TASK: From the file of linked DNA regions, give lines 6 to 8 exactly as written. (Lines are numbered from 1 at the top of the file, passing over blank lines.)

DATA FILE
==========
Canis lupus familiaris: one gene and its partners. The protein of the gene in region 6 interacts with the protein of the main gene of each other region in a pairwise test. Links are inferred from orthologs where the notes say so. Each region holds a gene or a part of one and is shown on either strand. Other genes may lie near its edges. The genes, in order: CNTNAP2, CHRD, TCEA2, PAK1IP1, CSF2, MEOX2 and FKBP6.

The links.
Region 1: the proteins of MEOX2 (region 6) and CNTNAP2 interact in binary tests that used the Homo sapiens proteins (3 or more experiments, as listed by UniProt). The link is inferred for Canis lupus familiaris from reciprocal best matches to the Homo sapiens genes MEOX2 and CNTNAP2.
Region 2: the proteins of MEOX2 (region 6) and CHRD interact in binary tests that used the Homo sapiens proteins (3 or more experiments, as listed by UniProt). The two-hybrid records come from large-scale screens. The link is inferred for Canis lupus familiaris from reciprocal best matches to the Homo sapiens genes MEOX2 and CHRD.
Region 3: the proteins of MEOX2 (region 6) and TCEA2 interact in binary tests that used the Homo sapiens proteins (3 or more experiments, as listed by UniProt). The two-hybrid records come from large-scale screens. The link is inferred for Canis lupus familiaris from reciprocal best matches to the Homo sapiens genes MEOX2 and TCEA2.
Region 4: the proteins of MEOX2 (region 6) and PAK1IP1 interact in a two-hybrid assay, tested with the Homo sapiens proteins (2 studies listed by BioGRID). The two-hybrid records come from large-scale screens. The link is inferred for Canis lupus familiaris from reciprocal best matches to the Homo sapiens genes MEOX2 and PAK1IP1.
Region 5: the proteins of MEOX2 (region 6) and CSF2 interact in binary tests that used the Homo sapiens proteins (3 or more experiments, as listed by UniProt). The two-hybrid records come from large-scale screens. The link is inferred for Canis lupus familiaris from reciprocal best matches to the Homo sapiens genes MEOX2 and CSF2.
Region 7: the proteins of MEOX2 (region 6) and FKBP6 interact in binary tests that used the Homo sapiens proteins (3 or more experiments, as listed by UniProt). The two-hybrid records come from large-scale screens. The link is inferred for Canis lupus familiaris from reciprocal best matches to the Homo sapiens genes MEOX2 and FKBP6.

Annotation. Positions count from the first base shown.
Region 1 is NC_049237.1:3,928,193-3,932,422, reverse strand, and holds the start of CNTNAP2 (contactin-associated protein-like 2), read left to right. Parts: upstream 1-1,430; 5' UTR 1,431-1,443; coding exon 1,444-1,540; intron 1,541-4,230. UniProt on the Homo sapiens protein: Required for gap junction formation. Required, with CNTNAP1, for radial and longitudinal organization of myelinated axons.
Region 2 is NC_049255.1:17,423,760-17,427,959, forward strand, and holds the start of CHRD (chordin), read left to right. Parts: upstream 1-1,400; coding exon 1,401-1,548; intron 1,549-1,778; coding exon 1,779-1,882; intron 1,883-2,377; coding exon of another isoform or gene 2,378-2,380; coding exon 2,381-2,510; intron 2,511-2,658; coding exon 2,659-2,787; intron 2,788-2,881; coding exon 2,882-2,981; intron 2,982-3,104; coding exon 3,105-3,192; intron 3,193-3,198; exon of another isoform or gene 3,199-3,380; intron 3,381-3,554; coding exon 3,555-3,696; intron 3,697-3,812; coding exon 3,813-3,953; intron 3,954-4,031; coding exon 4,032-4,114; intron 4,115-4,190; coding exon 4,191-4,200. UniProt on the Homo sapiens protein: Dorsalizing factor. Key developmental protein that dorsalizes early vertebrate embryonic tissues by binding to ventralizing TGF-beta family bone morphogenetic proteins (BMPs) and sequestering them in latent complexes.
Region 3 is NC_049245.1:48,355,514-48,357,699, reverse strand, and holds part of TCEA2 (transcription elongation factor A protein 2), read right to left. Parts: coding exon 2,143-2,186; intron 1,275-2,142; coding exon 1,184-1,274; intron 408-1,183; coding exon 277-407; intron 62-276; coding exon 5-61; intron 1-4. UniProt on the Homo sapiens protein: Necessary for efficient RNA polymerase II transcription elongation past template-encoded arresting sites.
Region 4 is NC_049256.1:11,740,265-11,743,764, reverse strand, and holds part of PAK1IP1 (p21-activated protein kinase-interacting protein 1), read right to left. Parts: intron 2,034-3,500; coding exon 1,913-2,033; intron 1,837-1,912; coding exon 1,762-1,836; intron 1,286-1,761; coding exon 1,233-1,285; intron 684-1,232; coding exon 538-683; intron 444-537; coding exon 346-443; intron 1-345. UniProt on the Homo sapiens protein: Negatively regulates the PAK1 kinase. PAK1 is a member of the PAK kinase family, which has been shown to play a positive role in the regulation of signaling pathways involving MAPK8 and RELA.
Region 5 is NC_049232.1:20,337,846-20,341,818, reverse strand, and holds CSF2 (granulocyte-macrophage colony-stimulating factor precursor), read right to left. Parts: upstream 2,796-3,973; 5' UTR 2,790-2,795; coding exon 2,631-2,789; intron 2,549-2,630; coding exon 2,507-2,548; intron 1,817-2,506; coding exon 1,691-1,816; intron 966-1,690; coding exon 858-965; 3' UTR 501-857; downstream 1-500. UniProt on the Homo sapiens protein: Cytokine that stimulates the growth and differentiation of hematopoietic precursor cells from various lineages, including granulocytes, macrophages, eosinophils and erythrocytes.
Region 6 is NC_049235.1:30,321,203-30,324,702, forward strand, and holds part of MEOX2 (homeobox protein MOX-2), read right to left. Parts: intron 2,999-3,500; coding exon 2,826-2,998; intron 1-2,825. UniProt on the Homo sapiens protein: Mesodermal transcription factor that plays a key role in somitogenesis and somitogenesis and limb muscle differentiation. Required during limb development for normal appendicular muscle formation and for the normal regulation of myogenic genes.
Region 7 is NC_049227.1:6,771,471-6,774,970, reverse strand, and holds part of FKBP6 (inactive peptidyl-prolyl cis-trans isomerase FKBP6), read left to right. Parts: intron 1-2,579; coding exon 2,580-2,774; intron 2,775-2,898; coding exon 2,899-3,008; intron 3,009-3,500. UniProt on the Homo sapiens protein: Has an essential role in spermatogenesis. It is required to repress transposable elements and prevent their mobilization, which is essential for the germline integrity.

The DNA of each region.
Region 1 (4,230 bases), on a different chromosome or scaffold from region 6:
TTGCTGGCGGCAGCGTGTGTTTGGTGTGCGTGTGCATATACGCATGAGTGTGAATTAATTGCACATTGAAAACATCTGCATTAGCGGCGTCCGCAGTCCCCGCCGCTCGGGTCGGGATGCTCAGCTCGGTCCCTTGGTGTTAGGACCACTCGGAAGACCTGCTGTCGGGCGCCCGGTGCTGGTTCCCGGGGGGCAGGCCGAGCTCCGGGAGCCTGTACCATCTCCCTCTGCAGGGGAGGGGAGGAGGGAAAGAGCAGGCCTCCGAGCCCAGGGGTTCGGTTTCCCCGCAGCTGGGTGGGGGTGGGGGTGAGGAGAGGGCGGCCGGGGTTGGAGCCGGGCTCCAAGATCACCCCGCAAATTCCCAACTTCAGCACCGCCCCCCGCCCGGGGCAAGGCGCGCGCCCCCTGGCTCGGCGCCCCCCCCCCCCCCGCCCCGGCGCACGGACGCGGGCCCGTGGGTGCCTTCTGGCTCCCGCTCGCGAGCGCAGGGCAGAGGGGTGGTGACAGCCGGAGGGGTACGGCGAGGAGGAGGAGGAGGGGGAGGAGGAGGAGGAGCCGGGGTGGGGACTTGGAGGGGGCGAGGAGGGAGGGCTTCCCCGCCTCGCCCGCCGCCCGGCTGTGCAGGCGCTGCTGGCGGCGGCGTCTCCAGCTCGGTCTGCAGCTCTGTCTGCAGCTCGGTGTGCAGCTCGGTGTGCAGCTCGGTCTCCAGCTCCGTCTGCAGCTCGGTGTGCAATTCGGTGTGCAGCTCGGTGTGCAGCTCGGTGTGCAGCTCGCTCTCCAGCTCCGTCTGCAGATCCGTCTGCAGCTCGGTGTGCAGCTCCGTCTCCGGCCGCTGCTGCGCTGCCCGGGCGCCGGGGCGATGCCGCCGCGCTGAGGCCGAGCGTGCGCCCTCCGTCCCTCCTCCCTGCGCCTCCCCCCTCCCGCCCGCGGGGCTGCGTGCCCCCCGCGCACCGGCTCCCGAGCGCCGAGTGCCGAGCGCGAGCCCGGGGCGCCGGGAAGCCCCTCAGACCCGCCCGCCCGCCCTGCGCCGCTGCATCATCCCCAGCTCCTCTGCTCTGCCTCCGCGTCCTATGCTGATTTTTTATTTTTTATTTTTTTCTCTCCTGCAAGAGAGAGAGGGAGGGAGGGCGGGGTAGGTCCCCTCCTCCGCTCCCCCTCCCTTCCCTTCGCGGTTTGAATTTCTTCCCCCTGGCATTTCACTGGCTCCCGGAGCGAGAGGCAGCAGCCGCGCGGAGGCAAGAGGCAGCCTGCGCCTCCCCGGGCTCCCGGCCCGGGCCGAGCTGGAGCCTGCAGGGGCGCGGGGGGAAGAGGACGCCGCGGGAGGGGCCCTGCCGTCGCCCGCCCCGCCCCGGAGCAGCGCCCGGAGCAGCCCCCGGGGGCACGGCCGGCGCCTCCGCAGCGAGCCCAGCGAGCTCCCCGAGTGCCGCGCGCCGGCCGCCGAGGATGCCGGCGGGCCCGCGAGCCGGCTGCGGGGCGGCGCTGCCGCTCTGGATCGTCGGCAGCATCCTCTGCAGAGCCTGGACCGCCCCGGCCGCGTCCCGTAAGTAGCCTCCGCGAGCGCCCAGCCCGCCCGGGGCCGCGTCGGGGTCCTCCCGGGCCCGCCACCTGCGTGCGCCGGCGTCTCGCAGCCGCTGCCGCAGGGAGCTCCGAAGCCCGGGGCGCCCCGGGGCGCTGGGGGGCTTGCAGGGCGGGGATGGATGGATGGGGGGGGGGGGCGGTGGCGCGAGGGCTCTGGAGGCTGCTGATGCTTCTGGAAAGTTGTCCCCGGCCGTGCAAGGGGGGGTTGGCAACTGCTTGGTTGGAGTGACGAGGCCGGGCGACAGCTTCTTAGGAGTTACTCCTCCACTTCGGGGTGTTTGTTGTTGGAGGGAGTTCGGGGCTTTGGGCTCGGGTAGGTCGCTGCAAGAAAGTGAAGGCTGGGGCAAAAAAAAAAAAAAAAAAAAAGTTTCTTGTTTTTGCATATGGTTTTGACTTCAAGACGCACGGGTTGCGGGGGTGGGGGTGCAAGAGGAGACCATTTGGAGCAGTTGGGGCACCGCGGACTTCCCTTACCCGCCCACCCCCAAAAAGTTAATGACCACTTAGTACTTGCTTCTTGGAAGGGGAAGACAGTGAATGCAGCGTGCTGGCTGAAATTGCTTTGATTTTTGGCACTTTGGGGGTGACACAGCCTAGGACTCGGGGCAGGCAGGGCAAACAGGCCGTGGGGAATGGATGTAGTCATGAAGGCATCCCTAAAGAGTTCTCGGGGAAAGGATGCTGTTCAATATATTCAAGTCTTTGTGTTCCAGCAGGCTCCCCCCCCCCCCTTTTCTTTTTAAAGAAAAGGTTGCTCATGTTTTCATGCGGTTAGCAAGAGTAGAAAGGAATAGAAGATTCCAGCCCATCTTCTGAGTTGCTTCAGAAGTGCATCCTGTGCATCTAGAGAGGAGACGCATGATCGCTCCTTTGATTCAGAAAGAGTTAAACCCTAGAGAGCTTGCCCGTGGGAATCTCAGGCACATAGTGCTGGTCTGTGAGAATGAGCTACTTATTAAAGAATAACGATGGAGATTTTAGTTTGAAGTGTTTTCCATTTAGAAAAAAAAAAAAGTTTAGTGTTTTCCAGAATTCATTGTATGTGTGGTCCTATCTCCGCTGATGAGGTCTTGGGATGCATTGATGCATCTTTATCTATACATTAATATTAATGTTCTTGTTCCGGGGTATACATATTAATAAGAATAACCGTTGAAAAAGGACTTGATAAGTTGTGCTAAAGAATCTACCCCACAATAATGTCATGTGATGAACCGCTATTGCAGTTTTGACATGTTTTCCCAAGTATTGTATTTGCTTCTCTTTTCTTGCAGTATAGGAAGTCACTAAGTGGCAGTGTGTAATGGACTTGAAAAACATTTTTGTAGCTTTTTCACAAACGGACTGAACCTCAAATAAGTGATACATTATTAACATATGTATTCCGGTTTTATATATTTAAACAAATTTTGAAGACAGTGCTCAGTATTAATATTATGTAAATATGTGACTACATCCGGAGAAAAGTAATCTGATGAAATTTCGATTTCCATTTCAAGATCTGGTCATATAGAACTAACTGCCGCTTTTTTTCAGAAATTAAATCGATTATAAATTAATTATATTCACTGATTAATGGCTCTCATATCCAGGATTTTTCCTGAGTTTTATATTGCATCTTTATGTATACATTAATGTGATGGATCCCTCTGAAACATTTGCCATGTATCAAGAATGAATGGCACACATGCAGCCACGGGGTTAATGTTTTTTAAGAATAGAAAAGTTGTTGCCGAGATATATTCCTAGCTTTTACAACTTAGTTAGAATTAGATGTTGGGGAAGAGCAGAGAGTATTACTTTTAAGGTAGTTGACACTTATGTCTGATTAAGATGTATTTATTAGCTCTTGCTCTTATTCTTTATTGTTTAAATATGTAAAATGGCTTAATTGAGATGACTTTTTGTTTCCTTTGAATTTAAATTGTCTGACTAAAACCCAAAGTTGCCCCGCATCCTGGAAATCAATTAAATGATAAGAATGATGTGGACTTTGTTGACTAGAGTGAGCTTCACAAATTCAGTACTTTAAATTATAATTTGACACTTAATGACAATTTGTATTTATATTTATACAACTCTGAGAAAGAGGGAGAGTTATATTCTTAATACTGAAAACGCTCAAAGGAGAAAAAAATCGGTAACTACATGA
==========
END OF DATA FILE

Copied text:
Region 4: the proteins of MEOX2 (region 6) and PAK1IP1 interact in a two-hybrid assay, tested with the Homo sapiens proteins (2 studies listed by BioGRID). The two-hybrid records come from large-scale screens. The link is inferred for Canis lupus familiaris from reciprocal best matches to the Homo sapiens genes MEOX2 and PAK1IP1.
Region 5: the proteins of MEOX2 (region 6) and CSF2 interact in binary tests that used the Homo sapiens proteins (3 or more experiments, as listed by UniProt). The two-hybrid records come from large-scale screens. The link is inferred for Canis lupus familiaris from reciprocal best matches to the Homo sapiens genes MEOX2 and CSF2.
Region 7: the proteins of MEOX2 (region 6) and FKBP6 interact in binary tests that used the Homo sapiens proteins (3 or more experiments, as listed by UniProt). The two-hybrid records come from large-scale screens. The link is inferred for Canis lupus familiaris from reciprocal best matches to the Homo sapiens genes MEOX2 and FKBP6.